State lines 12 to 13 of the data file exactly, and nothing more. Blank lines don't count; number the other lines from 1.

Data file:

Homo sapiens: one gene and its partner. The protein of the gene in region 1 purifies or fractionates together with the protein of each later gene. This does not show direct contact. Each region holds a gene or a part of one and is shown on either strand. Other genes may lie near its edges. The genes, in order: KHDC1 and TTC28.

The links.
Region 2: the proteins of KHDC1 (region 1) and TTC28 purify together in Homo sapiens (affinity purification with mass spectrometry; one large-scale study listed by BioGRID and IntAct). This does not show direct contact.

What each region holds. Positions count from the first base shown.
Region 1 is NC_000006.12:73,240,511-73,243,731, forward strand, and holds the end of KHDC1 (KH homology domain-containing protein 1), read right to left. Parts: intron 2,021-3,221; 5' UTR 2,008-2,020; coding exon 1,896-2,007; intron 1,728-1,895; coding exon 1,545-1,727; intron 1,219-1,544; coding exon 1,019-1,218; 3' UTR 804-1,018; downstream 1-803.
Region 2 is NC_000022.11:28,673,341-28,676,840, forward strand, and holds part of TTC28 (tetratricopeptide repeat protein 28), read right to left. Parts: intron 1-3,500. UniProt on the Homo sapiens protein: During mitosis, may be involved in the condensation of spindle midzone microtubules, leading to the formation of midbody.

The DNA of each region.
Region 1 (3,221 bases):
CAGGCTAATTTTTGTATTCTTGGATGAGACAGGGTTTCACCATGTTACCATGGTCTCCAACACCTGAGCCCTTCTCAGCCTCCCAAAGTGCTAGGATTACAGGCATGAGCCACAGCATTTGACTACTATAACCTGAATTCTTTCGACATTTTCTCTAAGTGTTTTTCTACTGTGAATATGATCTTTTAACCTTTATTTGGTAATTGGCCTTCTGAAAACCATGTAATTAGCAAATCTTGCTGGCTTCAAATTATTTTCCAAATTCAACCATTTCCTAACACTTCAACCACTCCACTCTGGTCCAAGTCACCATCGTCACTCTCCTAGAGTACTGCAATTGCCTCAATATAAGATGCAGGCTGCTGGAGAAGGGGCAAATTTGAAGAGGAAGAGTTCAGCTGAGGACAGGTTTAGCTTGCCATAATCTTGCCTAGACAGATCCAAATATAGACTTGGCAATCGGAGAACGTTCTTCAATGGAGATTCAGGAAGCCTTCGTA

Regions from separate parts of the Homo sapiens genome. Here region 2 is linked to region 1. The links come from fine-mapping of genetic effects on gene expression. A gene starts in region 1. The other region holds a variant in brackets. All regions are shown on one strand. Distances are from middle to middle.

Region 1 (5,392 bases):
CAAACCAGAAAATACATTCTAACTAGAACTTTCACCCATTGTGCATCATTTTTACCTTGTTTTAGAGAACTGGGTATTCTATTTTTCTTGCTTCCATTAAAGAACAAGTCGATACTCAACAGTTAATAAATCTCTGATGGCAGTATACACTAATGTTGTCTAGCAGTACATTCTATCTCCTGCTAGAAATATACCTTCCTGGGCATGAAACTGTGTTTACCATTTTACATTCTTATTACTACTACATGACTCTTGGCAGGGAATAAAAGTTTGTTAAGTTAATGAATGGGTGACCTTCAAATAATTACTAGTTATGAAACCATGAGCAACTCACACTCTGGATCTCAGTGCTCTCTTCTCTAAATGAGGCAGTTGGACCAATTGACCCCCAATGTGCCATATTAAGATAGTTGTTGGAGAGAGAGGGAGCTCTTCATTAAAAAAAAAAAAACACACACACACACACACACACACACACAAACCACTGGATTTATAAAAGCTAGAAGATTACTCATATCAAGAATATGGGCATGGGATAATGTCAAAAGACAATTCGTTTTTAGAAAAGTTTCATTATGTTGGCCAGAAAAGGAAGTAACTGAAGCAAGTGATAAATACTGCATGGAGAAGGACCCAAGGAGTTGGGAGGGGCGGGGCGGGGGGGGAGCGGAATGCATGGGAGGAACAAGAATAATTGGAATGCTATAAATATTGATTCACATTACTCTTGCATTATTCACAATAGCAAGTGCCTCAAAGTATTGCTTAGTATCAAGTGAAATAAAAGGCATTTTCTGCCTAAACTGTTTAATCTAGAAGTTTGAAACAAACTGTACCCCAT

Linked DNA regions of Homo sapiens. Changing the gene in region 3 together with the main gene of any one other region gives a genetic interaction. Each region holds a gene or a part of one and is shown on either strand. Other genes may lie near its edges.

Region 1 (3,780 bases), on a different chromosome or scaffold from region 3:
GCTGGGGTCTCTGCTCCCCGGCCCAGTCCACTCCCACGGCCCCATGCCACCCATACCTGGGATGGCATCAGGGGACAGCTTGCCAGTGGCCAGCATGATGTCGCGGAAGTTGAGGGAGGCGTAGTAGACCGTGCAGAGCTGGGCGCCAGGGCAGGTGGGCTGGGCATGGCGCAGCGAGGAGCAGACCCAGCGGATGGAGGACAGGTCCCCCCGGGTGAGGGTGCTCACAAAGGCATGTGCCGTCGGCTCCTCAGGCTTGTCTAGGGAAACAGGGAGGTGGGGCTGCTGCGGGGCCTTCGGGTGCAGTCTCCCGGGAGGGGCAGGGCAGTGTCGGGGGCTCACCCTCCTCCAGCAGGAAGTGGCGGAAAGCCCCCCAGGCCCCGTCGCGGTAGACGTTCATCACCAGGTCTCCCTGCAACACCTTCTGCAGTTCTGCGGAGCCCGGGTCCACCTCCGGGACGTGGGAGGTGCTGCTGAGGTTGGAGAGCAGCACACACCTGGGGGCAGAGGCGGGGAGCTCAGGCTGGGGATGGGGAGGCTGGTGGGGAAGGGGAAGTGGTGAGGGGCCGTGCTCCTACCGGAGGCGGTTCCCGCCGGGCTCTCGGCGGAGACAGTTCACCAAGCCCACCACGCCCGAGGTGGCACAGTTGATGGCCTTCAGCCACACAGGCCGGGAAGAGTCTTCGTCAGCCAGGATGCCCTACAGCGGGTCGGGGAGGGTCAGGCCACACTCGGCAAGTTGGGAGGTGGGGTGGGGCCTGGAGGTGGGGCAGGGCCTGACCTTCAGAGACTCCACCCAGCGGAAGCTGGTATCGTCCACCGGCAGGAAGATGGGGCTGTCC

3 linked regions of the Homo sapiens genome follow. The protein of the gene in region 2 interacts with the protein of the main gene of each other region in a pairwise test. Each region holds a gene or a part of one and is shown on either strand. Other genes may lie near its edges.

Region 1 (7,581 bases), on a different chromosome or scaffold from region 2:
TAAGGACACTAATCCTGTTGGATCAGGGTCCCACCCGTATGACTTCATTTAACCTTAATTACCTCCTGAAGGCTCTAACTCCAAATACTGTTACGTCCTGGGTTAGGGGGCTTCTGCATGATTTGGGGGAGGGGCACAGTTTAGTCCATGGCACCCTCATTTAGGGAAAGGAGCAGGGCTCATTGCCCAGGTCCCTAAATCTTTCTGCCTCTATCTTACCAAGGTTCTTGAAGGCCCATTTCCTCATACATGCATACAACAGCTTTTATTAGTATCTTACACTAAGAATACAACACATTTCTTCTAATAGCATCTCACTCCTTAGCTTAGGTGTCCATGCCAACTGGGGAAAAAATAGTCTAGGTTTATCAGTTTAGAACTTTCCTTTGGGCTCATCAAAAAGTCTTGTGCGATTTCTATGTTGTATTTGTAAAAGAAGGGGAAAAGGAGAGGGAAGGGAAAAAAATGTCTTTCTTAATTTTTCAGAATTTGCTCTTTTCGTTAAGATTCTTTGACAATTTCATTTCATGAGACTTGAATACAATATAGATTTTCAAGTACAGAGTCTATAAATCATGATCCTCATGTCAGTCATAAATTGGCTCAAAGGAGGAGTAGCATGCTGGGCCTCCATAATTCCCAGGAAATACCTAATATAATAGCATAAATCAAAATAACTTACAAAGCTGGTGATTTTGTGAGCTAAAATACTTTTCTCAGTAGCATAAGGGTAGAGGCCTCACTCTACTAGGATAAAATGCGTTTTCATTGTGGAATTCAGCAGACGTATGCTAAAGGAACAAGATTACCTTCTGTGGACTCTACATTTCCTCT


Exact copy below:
CAAACCAGAAAATACATTCTAACTAGAACTTTCACCCATTGTGCATCATTTTTACCTTGTTTTAGAGAACTGGGTATTCTATTTTTCTTGCTTCCATTAAAGAACAAGTCGATACTCAACAGTTAATAAATCTCTGATGGCAGTATACACTAATGTTGTCTAGCAGTACATTCTATCTCCTGCTAGAAATATACCTTCCTGGGCATGAAACTGTGTTTACCATTTTACATTCTTATTACTACTACATGACTCTTGGCAGGGAATAAAAGTTTGTTAAGTTAATGAATGGGTGACCTTCAAATAATTACTAGTTATGAAACCATGAGCAACTCACACTCTGGATCTCAGTGCTCTCTTCTCTAAATGAGGCAGTTGGACCAATTGACCCCCAATGTGCCATATTAAGATAGTTGTTGGAGAGAGAGGGAGCTCTTCATTAAAAAAAAAAAAACACACACACACACACACACACACACACAAACCACTGGATTTATAAAAGCTAGAAGATTACTCATATCAAGAATATGGGCATGGGATAATGTCAAAAGACAATTCGTTTTTAGAAAAGTTTCATTATGTTGGCCAGAAAAGGAAGTAACTGAAGCAAGTGATAAATACTGCATGGAGAAGGACCCAAGGAGTTGGGAGGGGCGGGGCGGGGGGGGAGCGGAATGCATGGGAGGAACAAGAATAATTGGAATGCTATAAATATTGATTCACATTACTCTTGCATTATTCACAATAGCAAGTGCCTCAAAGTATTGCTTAGTATCAAGTGAAATAAAAGGCATTTTCTGCCTAAACTGTTTAATCTAGAAGTTTGAAACAAACTGTACCCCAT

Linked DNA regions of Homo sapiens. Changing the gene in region 3 together with the main gene of any one other region gives a genetic interaction. Each region holds a gene or a part of one and is shown on either strand. Other genes may lie near its edges.